Truman Student’s “Homebrew” Their Own Entertainment

rpg photo
Victoria Jamski (left) watches as Mary Oliver (right) moves her character on the play mat. As game master of Apocalypse, Victoria has led players this semester through a post-apocalyptic Midwest.

When junior Victoria Jamski joined her first Dungeons and Dragons game during high school, she says she never thought she was embarking on a life-altering quest.

Jamski says she decided to join Dungeons and Dragons, or D&D, because she always had been interested in fantasy and is an avid writer. She says her interest in roleplaying games — RPGs — continued to grow after playing D&D.

Role playing games are tabletop games where participants describe their characters’ actions through storytelling and rolling dice. Players base the actions on rules and guidelines established by the creator of the game. A non-player called the “game master” narrates the game and creates the setting, describing the outcome for other participants.

During college, she says her interest in writing and gaming combined and she began creating her own games.

Jamski says one of those games, Apocalypse, is based on the ‘zombie apocalypse’ and was created, or “homebrewed.” She says homebrewed games are gaming systems designed by amateurs who create, or “brew” their own fantasy worlds and sets of rules for participants to follow.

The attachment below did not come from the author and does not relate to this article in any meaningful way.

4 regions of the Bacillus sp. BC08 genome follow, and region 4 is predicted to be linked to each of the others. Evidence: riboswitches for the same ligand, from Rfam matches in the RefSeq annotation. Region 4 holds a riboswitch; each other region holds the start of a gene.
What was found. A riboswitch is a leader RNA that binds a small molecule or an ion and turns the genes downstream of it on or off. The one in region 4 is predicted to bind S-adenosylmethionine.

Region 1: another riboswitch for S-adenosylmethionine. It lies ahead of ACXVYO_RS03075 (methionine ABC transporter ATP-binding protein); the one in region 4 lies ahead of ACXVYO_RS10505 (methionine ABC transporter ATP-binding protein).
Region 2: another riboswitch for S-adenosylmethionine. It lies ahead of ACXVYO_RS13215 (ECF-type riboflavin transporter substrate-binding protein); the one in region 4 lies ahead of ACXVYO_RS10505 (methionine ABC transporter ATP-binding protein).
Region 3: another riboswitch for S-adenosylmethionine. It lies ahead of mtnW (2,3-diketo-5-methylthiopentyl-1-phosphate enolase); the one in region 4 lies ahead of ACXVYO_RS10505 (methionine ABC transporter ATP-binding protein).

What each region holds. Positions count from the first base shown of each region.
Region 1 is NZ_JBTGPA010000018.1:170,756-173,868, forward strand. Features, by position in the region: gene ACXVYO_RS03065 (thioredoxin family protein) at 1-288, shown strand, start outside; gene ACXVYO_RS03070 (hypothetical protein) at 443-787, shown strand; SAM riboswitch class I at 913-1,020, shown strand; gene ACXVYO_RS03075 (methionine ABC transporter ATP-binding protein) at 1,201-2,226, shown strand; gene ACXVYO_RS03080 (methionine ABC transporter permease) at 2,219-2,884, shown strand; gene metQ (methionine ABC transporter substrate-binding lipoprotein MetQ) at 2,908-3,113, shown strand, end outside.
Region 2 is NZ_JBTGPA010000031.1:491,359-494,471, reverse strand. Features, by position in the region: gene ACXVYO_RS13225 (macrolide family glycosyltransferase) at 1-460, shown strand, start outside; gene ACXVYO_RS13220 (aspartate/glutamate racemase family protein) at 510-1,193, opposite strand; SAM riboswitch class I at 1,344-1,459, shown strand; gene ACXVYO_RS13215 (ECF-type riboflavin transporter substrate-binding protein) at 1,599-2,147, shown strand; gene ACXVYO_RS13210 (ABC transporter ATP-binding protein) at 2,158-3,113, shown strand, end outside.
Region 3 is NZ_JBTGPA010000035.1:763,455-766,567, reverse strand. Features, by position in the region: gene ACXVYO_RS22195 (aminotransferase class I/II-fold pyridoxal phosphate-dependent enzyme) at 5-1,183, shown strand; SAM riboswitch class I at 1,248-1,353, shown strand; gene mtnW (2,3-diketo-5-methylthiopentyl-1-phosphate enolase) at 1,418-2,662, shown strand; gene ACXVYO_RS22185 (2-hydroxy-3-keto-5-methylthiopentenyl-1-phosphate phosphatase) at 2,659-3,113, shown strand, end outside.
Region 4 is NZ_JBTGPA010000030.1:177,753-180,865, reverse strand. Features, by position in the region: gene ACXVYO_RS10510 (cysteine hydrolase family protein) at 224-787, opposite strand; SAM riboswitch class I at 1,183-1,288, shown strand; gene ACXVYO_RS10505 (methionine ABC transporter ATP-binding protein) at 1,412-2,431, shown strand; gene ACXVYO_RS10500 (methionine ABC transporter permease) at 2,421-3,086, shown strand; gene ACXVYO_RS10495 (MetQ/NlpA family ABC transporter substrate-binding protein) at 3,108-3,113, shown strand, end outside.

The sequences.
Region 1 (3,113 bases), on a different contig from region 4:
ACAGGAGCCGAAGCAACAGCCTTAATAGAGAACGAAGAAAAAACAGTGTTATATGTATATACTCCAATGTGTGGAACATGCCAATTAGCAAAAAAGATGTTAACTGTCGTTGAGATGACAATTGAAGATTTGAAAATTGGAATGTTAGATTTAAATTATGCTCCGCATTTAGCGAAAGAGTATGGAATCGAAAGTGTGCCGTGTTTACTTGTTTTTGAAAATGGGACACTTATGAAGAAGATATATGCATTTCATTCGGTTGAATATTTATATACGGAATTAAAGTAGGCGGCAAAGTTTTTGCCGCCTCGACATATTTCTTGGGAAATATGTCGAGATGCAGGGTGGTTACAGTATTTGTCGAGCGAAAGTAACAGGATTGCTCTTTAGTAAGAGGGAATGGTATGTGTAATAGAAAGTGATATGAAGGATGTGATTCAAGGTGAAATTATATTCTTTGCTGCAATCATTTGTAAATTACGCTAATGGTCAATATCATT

Jamski’s Homebrews

Jamski says she spent four to five hours making the relatively simple system for Apocalypse. This took less time in comparison to her first homebrew, Bloodlines, which she says she spent more than 300 hours writing about 100 years of history and the system for the game.

However, Jamski says Bloodlines was not as successful as she had hoped it would be. She says she has reworked it and the RPG club is playing the game this semester. She says she plans to post her games on forums and obtain a creative commons license for them. A creative commons license allows the free distribution of a person’s copyrighted work.


Jamski says, players of Apocalypse were instructed to imagine that zombies had colonized the Earth. The game started in Kirksville, she says, then players traveled to Iowa and finally ended their journey with a standoff against zombies in St. Louis. Jamski says there were 15 committed players in Apocalypse.

“Apocalypse was really fun and interesting because it took place in areas that I knew,” sophomore Dan Pallett says. “It made it feel more real.”

Meetings to play the game occurred at least once per week, and each session typically ended on a cliffhanger or when it was getting too late, says freshman Devan Baetz, RPG club president.

RPGs at Truman

Baetz says he has been playing RPGs since his sophomore year of high school. He says some people enjoy RPGs, because of the strategy and others enjoy the games because of the story.

Baetz says currently, there are about 30 RPG club members who attend weekly meetings and games at minimum once a week. There are six official officer positions for the club, he says. Last semester, he says every officer created their own “homebrew” game.

According to the RPG club website, the club at Truman is the 16th chapter in the Collegiate Association of Table Top Gamers. They joined the association Feb. 6, 2011.

Meetings for the RPG club are at 7 p.m. Tuesdays in the Student Union Building. Their website includes more information about the club.